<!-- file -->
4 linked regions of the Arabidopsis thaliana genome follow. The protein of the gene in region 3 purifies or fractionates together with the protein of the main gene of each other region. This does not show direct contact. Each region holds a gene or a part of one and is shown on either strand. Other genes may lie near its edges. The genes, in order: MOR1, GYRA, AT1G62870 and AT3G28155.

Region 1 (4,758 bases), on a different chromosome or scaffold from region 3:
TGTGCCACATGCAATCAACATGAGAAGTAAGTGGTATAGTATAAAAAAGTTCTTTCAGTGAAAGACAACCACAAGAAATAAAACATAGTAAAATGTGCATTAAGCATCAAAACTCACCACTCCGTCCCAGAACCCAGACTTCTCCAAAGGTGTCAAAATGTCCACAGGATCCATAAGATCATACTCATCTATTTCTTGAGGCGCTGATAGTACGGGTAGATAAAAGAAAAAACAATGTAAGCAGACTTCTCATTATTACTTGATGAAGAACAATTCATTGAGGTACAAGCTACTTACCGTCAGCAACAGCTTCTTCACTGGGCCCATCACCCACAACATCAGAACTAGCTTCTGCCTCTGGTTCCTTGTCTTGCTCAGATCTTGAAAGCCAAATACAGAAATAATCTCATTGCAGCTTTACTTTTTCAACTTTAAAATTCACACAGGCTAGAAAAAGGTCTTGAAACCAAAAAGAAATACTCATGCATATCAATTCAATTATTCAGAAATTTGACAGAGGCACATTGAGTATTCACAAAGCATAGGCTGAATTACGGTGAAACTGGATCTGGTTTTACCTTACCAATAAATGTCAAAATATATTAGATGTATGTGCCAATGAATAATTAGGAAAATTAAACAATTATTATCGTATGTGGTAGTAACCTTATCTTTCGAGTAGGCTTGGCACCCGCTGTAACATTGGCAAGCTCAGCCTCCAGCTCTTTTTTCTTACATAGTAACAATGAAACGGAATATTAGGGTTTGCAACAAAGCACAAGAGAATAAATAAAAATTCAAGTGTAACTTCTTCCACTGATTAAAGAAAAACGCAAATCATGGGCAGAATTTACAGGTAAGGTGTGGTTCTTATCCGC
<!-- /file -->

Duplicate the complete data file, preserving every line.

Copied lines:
4 linked regions of the Arabidopsis thaliana genome follow. The protein of the gene in region 3 purifies or fractionates together with the protein of the main gene of each other region. This does not show direct contact. Each region holds a gene or a part of one and is shown on either strand. Other genes may lie near its edges. The genes, in order: MOR1, GYRA, AT1G62870 and AT3G28155.

Region 1 (4,758 bases), on a different chromosome or scaffold from region 3:
TGTGCCACATGCAATCAACATGAGAAGTAAGTGGTATAGTATAAAAAAGTTCTTTCAGTGAAAGACAACCACAAGAAATAAAACATAGTAAAATGTGCATTAAGCATCAAAACTCACCACTCCGTCCCAGAACCCAGACTTCTCCAAAGGTGTCAAAATGTCCACAGGATCCATAAGATCATACTCATCTATTTCTTGAGGCGCTGATAGTACGGGTAGATAAAAGAAAAAACAATGTAAGCAGACTTCTCATTATTACTTGATGAAGAACAATTCATTGAGGTACAAGCTACTTACCGTCAGCAACAGCTTCTTCACTGGGCCCATCACCCACAACATCAGAACTAGCTTCTGCCTCTGGTTCCTTGTCTTGCTCAGATCTTGAAAGCCAAATACAGAAATAATCTCATTGCAGCTTTACTTTTTCAACTTTAAAATTCACACAGGCTAGAAAAAGGTCTTGAAACCAAAAAGAAATACTCATGCATATCAATTCAATTATTCAGAAATTTGACAGAGGCACATTGAGTATTCACAAAGCATAGGCTGAATTACGGTGAAACTGGATCTGGTTTTACCTTACCAATAAATGTCAAAATATATTAGATGTATGTGCCAATGAATAATTAGGAAAATTAAACAATTATTATCGTATGTGGTAGTAACCTTATCTTTCGAGTAGGCTTGGCACCCGCTGTAACATTGGCAAGCTCAGCCTCCAGCTCTTTTTTCTTACATAGTAACAATGAAACGGAATATTAGGGTTTGCAACAAAGCACAAGAGAATAAATAAAAATTCAAGTGTAACTTCTTCCACTGATTAAAGAAAAACGCAAATCATGGGCAGAATTTACAGGTAAGGTGTGGTTCTTATCCGC